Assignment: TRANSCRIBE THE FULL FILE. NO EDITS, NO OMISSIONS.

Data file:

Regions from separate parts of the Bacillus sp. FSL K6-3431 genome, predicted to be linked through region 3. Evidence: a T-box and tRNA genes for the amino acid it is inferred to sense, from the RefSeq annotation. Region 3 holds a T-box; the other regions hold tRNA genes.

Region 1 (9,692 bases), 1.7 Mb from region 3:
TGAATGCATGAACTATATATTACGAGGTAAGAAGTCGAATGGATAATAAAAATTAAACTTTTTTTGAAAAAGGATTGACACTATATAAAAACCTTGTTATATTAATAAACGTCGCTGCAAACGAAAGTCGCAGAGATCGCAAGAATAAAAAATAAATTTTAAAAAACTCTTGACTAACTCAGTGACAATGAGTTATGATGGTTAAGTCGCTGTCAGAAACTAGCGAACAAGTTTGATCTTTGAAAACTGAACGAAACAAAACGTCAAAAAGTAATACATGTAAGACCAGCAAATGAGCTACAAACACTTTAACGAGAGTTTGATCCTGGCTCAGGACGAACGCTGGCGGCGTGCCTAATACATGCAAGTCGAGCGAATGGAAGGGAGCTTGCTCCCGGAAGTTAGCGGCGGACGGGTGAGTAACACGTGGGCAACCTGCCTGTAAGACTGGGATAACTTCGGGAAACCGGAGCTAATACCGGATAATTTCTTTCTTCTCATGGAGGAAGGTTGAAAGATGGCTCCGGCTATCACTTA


Regions from separate parts of the Bacillus sp. FSL K6-3431 genome, predicted to be linked through region 3. Evidence: a T-box and tRNA genes for the amino acid it is inferred to sense, from the RefSeq annotation. Region 3 holds a T-box; the other regions hold tRNA genes.

Region 1 (9,692 bases), 1.7 Mb from region 3:
TGAATGCATGAACTATATATTACGAGGTAAGAAGTCGAATGGATAATAAAAATTAAACTTTTTTTGAAAAAGGATTGACACTATATAAAAACCTTGTTATATTAATAAACGTCGCTGCAAACGAAAGTCGCAGAGATCGCAAGAATAAAAAATAAATTTTAAAAAACTCTTGACTAACTCAGTGACAATGAGTTATGATGGTTAAGTCGCTGTCAGAAACTAGCGAACAAGTTTGATCTTTGAAAACTGAACGAAACAAAACGTCAAAAAGTAATACATGTAAGACCAGCAAATGAGCTACAAACACTTTAACGAGAGTTTGATCCTGGCTCAGGACGAACGCTGGCGGCGTGCCTAATACATGCAAGTCGAGCGAATGGAAGGGAGCTTGCTCCCGGAAGTTAGCGGCGGACGGGTGAGTAACACGTGGGCAACCTGCCTGTAAGACTGGGATAACTTCGGGAAACCGGAGCTAATACCGGATAATTTCTTTCTTCTCATGGAGGAAGGTTGAAAGATGGCTCCGGCTATCACTTA